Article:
(1) Alkali metal hydroxides such as sodium hydroxide, potassium hydroxide and lithium hydroxide; alkali metal organic acid salts such as sodium acetate and sodium p-toluene sulfonate; alkaline earth metal hydroxides such as barium hydroxide and calcium hydroxide, alkaline earth metal organic acid salts such as calcium acetate, calcium propionate and barium p-toluene sulfonate; inorganic acid salts such as sodium phosphate, calcium phosphate, sodium hydrogen sulfite, sodium carbonate, sodium hydrogen carbonate, potassium carbonate, potassium hydrogen carbonate, potassium sulfate, sodium aluminate and potassium zincate; and amphoteric metal hydroxides such as aluminum hydroxide and zinc hydroxide; and

(2) Amino compounds such as dimethyl amino pyridine and diethyl amino acetic acid,

as well as quaternary ammonium compounds such as N-trimethyl-N-propyl ammonium chloride and N-tetraethyl ammonium chloride. The timing and method of using these catalysts are not particularly limited.

The acylation (esterification) reagent used for introducing C2-4 short-chain acyl groups onto reactive hydroxyl groups by substitution reaction includes one or more members selected from alkyl ketene dimers, cyclic esters (caprolactones), acid anhydrides, acid halides and vinyl compounds having esterification (acylation) reaction sites having C1-3 short-chain hydrocarbon groups bound to carbonyl groups (that is, the number of carbons in each reagent molecule is from 2 to 4).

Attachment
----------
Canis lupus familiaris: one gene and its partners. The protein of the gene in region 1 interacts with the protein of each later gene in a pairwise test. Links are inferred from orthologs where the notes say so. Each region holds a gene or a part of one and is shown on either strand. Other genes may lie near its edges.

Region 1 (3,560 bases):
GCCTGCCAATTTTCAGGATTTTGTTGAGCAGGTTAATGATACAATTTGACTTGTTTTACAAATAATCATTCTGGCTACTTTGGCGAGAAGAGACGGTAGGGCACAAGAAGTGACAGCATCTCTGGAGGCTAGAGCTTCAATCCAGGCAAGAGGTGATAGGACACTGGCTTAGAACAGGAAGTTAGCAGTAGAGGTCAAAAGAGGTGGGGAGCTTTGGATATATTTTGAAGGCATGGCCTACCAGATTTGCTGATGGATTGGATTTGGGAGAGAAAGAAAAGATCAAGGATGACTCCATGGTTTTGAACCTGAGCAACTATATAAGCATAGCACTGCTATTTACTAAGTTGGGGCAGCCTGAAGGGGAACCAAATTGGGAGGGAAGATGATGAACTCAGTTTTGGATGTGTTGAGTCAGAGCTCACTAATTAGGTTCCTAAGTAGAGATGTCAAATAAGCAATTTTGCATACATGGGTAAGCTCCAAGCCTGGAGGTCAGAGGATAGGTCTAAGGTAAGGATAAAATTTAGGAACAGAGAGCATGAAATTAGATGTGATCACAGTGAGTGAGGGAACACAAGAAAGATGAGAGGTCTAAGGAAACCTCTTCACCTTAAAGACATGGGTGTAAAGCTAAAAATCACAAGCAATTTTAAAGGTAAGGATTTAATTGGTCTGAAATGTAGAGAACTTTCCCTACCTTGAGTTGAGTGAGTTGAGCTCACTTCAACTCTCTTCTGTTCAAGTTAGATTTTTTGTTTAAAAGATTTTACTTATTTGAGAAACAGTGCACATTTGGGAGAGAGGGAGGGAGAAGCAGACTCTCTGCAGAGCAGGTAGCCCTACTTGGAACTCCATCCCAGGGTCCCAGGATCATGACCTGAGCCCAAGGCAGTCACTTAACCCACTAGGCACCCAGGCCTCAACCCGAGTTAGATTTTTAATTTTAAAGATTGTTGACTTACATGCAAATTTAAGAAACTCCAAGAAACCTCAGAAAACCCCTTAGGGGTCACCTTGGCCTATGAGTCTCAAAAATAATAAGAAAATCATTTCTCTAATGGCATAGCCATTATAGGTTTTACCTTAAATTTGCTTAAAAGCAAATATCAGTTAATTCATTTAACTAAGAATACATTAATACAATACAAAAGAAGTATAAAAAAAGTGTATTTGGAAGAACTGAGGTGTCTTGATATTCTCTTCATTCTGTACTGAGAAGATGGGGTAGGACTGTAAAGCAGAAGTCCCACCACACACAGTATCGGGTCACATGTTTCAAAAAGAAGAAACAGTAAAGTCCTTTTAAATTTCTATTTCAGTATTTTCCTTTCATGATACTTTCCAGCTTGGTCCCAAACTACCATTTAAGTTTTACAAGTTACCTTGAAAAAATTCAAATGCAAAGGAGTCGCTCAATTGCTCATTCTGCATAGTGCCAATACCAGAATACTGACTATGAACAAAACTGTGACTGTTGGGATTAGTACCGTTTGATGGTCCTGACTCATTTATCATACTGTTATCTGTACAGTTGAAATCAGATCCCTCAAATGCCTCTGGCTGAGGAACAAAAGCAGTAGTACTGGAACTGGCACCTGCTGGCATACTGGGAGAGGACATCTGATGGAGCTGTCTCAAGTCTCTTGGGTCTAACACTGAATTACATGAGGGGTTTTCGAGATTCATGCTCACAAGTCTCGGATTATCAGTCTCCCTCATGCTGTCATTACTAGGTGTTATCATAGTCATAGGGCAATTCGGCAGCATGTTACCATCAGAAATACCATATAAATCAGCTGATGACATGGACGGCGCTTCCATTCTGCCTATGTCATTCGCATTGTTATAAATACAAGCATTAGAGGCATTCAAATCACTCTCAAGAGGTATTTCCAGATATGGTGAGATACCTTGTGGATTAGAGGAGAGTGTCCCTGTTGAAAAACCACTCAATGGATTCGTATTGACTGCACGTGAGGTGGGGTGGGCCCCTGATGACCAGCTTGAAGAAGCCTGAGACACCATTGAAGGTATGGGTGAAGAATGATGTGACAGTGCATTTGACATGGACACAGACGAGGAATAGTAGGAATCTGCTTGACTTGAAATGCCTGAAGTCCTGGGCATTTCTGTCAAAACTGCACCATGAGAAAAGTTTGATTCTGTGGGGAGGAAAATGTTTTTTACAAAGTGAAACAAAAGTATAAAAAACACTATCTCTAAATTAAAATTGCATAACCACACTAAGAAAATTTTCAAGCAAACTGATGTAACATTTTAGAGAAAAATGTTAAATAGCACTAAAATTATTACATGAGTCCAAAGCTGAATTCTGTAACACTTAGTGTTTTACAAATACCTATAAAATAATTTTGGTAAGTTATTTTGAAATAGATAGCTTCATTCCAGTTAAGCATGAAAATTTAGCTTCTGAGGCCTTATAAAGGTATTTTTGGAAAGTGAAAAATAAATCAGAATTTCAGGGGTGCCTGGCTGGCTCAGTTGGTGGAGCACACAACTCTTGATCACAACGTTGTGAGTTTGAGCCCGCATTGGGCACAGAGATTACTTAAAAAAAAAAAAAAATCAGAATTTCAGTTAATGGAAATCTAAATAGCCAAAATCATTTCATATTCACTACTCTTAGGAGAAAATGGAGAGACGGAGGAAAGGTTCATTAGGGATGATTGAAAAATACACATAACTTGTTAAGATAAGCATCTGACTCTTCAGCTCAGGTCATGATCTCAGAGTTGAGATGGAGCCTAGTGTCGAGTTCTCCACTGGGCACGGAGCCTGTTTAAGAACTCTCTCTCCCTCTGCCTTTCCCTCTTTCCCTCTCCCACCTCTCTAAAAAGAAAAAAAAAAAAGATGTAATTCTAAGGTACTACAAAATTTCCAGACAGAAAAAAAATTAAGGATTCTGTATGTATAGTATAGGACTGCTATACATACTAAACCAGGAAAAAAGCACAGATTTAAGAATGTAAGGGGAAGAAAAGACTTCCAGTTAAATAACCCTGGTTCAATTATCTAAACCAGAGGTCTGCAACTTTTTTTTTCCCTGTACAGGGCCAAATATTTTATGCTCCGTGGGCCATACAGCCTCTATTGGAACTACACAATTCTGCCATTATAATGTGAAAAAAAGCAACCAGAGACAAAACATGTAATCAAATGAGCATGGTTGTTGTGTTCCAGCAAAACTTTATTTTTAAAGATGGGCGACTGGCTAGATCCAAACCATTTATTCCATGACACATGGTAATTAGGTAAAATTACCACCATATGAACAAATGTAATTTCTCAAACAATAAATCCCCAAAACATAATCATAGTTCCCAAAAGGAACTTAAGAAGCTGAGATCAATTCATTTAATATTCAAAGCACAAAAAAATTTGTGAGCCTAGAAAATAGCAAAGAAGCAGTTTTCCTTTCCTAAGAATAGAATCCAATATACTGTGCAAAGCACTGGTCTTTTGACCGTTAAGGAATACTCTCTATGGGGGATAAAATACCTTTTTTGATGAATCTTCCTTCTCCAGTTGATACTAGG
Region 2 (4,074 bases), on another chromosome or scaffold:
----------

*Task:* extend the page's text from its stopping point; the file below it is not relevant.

Specifically, the following compounds can be mentioned. Among these compounds, those acylation reagents having C2-3 esterification reaction sites are preferable for reaction efficiency, microbial degradation and handling.

As the cyclic esters (caprolactones), γ-butyrolactone (C3) and β-propiolactone (C3) can be used singly or in combination thereof.

As the acid anhydrides and acid halides, anhydrides and halides of acetic acid (C2), propionic acid (C3), butanoic acid (C4), etc., can be used singly or in combination thereof.

As the vinyl compounds, vinyl acetate (C2), vinyl propionate (C3), vinyl butanoate (C4), vinyl acrylate (C3), vinyl isocrotonate (C4), etc., can be used.

Although the reaction temperature condition in the present invention is not particularly limited, the reaction temperature shall be usually 30° C. to 200° C., preferably 40° C. to 150° C. For almost all compounds, it will not be necessary to change these reaction temperatures.